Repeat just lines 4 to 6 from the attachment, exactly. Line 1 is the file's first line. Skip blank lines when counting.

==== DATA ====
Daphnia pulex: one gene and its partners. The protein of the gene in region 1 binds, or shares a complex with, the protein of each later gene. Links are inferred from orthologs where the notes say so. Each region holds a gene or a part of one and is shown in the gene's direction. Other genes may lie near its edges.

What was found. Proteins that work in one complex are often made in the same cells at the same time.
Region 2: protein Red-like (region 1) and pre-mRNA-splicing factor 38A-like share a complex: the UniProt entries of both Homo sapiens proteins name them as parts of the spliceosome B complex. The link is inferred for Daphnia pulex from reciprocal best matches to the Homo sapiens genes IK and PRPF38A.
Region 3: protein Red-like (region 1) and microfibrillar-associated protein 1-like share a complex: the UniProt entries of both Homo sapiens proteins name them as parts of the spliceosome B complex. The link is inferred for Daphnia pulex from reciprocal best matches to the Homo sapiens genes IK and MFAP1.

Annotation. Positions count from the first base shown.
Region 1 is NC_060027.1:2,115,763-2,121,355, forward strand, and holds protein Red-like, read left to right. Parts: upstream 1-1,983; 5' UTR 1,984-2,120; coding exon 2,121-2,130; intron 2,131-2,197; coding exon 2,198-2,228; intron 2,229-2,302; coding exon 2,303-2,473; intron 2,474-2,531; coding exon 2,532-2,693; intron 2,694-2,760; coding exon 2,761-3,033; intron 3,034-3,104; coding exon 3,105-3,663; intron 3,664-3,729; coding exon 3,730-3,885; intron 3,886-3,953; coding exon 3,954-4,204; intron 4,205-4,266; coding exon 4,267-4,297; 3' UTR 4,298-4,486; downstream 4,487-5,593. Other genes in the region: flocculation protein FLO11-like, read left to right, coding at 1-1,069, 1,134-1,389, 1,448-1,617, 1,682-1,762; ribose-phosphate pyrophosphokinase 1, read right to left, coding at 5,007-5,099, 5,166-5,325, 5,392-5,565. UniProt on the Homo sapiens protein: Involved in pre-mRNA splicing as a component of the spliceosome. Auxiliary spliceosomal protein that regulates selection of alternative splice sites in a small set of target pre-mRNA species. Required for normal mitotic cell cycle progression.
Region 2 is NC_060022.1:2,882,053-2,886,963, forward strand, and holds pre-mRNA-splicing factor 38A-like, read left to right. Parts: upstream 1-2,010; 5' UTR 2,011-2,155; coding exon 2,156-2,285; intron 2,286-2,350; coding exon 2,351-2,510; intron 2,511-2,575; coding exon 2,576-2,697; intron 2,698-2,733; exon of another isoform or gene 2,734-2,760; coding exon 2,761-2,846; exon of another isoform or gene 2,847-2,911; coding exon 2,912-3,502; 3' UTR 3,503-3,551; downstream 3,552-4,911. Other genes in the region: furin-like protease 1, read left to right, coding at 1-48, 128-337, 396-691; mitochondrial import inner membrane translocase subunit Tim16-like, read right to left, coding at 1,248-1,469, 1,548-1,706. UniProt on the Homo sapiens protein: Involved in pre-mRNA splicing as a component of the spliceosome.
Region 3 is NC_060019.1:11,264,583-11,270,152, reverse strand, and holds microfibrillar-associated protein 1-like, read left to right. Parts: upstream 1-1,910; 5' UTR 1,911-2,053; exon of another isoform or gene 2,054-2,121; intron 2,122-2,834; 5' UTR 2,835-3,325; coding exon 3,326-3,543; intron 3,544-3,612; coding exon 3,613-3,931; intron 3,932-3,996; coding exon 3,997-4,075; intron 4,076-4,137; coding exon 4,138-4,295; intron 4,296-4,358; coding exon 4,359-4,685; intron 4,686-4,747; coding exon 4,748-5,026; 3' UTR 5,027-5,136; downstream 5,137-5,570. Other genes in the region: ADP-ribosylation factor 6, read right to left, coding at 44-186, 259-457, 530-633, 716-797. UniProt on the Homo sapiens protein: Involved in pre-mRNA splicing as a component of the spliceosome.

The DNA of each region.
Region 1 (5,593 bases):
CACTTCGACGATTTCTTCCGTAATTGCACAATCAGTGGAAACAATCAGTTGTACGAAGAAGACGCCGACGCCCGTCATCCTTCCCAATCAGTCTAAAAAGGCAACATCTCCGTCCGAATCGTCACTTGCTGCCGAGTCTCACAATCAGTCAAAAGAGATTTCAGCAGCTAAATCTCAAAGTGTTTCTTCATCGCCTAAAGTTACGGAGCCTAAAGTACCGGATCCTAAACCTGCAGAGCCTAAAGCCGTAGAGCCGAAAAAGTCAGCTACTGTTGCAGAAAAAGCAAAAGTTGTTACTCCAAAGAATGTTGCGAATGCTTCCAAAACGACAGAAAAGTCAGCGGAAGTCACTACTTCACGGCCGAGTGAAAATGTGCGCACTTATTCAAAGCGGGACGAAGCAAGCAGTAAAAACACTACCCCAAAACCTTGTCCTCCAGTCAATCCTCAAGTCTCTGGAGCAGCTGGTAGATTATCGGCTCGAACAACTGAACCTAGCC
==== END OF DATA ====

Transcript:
Region 3: protein Red-like (region 1) and microfibrillar-associated protein 1-like share a complex: the UniProt entries of both Homo sapiens proteins name them as parts of the spliceosome B complex. The link is inferred for Daphnia pulex from reciprocal best matches to the Homo sapiens genes IK and MFAP1.

Annotation. Positions count from the first base shown.
Region 1 is NC_060027.1:2,115,763-2,121,355, forward strand, and holds protein Red-like, read left to right. Parts: upstream 1-1,983; 5' UTR 1,984-2,120; coding exon 2,121-2,130; intron 2,131-2,197; coding exon 2,198-2,228; intron 2,229-2,302; coding exon 2,303-2,473; intron 2,474-2,531; coding exon 2,532-2,693; intron 2,694-2,760; coding exon 2,761-3,033; intron 3,034-3,104; coding exon 3,105-3,663; intron 3,664-3,729; coding exon 3,730-3,885; intron 3,886-3,953; coding exon 3,954-4,204; intron 4,205-4,266; coding exon 4,267-4,297; 3' UTR 4,298-4,486; downstream 4,487-5,593. Other genes in the region: flocculation protein FLO11-like, read left to right, coding at 1-1,069, 1,134-1,389, 1,448-1,617, 1,682-1,762; ribose-phosphate pyrophosphokinase 1, read right to left, coding at 5,007-5,099, 5,166-5,325, 5,392-5,565. UniProt on the Homo sapiens protein: Involved in pre-mRNA splicing as a component of the spliceosome. Auxiliary spliceosomal protein that regulates selection of alternative splice sites in a small set of target pre-mRNA species. Required for normal mitotic cell cycle progression.